Ohio Celebrates the Moon Landing
By Damaine Vonada

Ohio Celebrates the Moon Landing

Where to be on July 20 to celebrate Ohioan Neil Armstrong's First Step on the Moon!

There was only one first man on the moon, and that was Ohio’s Neil Armstrong. When the astronaut and Apollo 11 commander put his left foot down on the lunar surface on July 20, 1969, he summed up the achievement with his now-famous words, “That’s one small step for a man, one giant leap for mankind.”

Courtesy of NASA

The world watched in wonder as the Eagle lunar module pilot Edwin “Buzz” Aldrin joined Armstrong in planting the American flag, while the Columbia command module pilot Michael Collins orbited the moon and coordinated communications.  After they completed their ground-breaking mission, the nation celebrated with massive parades and a blizzard of ticker tape. America’s new superheroes then became an international sensation during a whirlwind “Giant Leap” tour to more than 20 countries.

Courtesy of NASA

Millions of people cheered Armstrong and his crewmates, and they received honors including the French Legion of Honor, the Congo’s Order of the Leopard, and a private audience with Pope Paul VI.

Since July 20, 2019, marks the 50th anniversary of Armstrong’s historic moon walk, Ohio is the perfect launchpad for Apollo 11 celebrations and commemorations.

Courtesy of the Armstrong Air & Space Museum

In Armstrong’s hometown of Wapakoneta, the Armstrong Air & Space Museum not only is debuting a new STEM Inspiration Center and two statues of Neil Armstrong, but also hosting everything from presentations by NASA astronauts to Lunar Rover demonstrations. The Armstrong Museum’s must-see exhibits include the bright yellow Aeronca Champion plane in which Armstrong learned to fly.

Just for fun, you also should check out Wapakoneta’s Summer Moon Festival, a downtown street fair featuring a beer garden, multiple concerts, and the world’s largest MoonPie. Don’ t miss the Moon Menu Trail featuring Cinnamoon pancakes and “Houston, we have a pot roast.” Hey, space explorers have to eat! There are plenty more fun ice cream flavors, microbrews and wines across the state as well.

Near Dayton, the National Museum of the United States Air Force aims to inspire future astronauts on July 20 with out-of-this world Family Day activities including an autograph session with astronaut Mark Brown at the Space Shuttle exhibit, virtual reality moon walks and lunar landing, programs about orbits and micro-gravity; building and launching model rockets; visiting with costumed Star Wars characters and more.

The Air Force Museum’s new space suit exhibit ranges from the Mercury to Space Shuttle eras, and its incomparable aircraft collection boasts two planes – the Bell X-5 and X-1B – that Armstrong flew during his test pilot days (nationalmuseum.af.mil).

The Great Lakes Science Center in Cleveland houses the NASA Glenn Visitor Center, which is named for Ohio astronaut John Glenn and is one of only eleven NASA visitor centers in the United States.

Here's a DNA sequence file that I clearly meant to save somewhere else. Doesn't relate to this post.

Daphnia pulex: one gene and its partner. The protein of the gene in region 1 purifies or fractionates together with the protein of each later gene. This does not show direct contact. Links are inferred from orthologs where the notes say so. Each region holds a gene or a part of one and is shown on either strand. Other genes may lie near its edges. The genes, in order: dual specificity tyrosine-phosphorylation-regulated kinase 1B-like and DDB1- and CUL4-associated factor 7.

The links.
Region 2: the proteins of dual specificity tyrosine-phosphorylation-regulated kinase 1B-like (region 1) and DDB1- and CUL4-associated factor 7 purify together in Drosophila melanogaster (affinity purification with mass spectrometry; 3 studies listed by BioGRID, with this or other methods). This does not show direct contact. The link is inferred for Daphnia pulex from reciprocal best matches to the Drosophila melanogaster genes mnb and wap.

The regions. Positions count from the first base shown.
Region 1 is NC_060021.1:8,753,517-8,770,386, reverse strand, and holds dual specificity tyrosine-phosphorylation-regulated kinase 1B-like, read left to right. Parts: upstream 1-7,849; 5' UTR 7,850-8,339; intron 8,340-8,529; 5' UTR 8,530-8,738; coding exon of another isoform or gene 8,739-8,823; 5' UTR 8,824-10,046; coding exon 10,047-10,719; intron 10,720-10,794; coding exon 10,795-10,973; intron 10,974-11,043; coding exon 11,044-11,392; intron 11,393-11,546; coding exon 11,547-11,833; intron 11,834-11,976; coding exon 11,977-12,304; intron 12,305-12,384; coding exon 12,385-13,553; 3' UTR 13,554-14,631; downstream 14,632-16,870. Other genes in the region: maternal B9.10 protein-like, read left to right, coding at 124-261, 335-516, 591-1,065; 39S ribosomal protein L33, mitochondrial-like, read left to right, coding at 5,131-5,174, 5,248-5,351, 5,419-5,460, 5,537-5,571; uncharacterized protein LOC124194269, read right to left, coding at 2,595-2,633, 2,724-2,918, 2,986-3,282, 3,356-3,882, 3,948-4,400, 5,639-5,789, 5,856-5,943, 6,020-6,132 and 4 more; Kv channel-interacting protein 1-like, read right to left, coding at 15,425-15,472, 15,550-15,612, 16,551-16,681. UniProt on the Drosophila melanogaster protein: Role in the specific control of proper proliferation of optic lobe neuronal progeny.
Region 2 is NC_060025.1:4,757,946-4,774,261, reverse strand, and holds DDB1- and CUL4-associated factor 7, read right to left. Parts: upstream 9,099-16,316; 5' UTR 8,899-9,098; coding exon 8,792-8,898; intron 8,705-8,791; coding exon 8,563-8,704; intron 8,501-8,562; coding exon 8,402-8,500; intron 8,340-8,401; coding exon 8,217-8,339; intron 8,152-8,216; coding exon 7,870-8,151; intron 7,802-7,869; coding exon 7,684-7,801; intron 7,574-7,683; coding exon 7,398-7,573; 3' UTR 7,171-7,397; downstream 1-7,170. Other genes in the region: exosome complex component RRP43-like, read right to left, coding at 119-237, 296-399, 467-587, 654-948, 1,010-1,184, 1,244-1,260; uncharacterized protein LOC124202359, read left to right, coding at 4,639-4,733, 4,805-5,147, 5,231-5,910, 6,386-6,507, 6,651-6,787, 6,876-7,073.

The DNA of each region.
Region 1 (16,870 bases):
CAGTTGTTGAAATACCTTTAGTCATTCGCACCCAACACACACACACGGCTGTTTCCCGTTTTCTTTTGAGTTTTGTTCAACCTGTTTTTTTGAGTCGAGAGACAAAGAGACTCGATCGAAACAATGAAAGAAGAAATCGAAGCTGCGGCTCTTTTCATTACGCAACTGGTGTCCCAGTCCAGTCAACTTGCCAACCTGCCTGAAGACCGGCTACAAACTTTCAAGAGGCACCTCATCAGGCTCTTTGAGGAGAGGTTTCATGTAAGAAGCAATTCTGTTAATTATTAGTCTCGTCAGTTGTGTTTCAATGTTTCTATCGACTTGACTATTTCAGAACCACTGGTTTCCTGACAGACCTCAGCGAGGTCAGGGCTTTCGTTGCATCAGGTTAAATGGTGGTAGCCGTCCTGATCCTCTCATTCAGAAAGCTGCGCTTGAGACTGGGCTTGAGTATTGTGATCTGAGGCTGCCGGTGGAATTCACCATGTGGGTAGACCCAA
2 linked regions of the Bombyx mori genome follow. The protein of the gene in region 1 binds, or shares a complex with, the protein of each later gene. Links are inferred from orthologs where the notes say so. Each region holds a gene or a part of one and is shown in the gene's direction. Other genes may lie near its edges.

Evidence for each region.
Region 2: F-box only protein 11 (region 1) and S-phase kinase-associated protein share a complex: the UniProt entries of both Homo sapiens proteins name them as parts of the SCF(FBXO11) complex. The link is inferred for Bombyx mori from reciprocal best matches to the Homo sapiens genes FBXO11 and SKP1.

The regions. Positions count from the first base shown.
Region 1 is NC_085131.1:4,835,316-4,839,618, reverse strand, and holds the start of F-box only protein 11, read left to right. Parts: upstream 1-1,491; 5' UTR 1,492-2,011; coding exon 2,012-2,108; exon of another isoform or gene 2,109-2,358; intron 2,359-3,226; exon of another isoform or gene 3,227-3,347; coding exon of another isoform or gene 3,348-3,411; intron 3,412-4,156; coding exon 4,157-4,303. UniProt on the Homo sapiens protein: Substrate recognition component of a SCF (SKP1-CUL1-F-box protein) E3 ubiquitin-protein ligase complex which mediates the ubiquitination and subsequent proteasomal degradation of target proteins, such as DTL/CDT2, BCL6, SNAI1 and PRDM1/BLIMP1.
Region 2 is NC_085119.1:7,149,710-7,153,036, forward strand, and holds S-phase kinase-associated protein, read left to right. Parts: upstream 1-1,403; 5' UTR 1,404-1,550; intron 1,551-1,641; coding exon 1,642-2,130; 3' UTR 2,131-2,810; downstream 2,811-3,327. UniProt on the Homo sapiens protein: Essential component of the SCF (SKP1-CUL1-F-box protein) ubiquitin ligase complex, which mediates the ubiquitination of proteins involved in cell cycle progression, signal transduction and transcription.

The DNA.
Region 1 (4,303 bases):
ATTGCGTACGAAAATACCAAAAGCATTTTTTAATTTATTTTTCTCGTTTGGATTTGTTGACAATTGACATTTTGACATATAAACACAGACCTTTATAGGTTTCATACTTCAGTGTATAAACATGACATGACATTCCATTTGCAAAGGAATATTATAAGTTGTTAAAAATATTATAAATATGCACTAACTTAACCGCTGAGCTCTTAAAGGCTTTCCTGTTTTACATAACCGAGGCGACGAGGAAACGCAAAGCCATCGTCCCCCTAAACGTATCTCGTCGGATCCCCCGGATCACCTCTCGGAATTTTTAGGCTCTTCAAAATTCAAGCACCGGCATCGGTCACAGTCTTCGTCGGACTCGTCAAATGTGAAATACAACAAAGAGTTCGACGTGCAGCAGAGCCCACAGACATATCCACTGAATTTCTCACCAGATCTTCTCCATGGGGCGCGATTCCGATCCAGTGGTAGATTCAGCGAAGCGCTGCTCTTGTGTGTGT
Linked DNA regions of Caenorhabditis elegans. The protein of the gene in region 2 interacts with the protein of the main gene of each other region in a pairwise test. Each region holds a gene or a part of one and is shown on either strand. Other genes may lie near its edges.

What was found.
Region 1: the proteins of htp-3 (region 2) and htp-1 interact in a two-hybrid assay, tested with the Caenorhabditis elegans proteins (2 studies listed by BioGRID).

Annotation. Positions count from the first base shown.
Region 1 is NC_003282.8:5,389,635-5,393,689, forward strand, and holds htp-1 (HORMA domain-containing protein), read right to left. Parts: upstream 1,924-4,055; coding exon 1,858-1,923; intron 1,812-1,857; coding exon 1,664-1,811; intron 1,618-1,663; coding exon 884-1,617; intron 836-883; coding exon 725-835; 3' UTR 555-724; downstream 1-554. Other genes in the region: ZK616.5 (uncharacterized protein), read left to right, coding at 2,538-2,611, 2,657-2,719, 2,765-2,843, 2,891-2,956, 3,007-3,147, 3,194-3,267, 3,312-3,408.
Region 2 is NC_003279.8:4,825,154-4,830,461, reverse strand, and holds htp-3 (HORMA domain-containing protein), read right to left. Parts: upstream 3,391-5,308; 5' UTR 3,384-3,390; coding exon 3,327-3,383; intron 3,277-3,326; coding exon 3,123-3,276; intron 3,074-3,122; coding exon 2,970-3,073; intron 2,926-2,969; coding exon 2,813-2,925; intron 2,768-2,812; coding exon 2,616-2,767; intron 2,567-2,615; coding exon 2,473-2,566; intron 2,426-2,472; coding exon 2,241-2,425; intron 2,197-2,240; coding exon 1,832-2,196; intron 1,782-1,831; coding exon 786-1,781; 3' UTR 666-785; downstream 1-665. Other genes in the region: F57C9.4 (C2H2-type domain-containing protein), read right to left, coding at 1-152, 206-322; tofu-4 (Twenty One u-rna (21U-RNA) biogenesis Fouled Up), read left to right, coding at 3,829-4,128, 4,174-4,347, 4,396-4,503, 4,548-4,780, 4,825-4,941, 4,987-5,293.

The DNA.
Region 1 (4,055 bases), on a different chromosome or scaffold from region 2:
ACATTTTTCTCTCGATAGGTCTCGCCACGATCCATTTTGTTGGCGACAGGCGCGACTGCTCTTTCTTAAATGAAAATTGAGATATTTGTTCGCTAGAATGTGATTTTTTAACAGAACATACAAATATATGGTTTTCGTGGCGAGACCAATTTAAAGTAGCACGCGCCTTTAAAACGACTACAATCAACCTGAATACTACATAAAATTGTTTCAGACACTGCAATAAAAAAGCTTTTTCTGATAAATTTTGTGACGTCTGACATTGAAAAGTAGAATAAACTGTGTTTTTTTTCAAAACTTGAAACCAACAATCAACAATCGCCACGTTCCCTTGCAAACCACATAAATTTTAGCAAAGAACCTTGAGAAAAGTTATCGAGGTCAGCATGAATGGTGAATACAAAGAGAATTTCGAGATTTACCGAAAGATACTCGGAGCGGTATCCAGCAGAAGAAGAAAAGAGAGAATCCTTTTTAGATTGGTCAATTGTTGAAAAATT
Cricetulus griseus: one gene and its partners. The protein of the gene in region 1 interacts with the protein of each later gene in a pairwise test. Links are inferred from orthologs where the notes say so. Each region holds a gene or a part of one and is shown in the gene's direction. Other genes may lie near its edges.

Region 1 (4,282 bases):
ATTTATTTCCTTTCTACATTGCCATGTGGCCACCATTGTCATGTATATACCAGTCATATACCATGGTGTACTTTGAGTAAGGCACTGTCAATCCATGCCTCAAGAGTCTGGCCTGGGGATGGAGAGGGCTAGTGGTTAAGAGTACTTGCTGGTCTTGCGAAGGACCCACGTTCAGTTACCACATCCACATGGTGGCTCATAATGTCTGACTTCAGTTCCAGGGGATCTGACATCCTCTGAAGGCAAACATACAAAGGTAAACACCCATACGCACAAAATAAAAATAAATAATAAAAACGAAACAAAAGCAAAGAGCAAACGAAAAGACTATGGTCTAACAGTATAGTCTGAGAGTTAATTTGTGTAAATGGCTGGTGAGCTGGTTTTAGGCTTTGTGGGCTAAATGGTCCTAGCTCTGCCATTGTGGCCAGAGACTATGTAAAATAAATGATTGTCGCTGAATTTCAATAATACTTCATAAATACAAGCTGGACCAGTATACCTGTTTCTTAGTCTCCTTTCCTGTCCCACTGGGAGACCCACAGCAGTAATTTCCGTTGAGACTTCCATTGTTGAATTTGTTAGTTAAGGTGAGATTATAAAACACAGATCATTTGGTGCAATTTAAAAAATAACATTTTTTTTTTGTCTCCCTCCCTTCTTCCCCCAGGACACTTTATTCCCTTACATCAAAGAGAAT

Apollo 50/NASA Glenn Visitor Center at Great Lakes Science Center, by Anita Orenick

During its family-friendly “Apollo 50 – Next Giant Leap” celebration, you can design your own space helmet, engineer a rocket, and view thrilling liftoff-to-landing footage of Armstrong, Aldrin, and Collins in the film, Apollo 11: First Steps Edition.

As a Smithsonian-affiliated museum, the Western Reserve Historical Society’s Cleveland History Center likewise is treating visitors to a very special documentary – The Day We Walked on the Moon – on July 20. The Smithsonian Channel project offers behind-the-scenes stories and in-depth insights from the Apollo 11 astronauts, Mission Control personnel, and Armstrong’s and Aldrin’s children.

At the Cincinnati Museum Center, the new Neil Armstrong Space Exploration Gallery celebrates the significance of Apollo 11 and includes an immersive, step-back-in-time theater experience that relives the hopes, fears, pride, and excitement the moon mission generated in 1969.

Courtesy of the Cincinnati Museum Center

The gallery’s Apollo 11 artifacts include the jacket Armstrong wore under his space suit and a moon rock he collected at Tranquility Base and personally donated to Cincinnati Museum Center.

John Glenn Astronomy Park, Photo by Brad Hoehne

With its secluded location and minimal light pollution, the John Glenn Astronomy Park in Hocking Hills State Park is one of the best places in Ohio to keep an eye on the cosmos. During its Open House on July 20, the park also will present one of the best minute-by-minute re-creations of the sights and sounds of Apollo 11. From Armstrong’s first “small step” to his and Aldrin’s lunar departure, the Astronomy Park will broadcast audio recordings and project video images of the lunar module, the lunar surface, and mission control.  Bonus: kids can play with a scale model of the lunar module, and if the weather is clear, you be able to stargaze in the observatory.

For more opportunities to celebrate the 50th anniversary of the moon landing and plan your To the Moon and Back Road Trip, check out Ohio.org. #FirstOnTheMoon #OhioFindItHere

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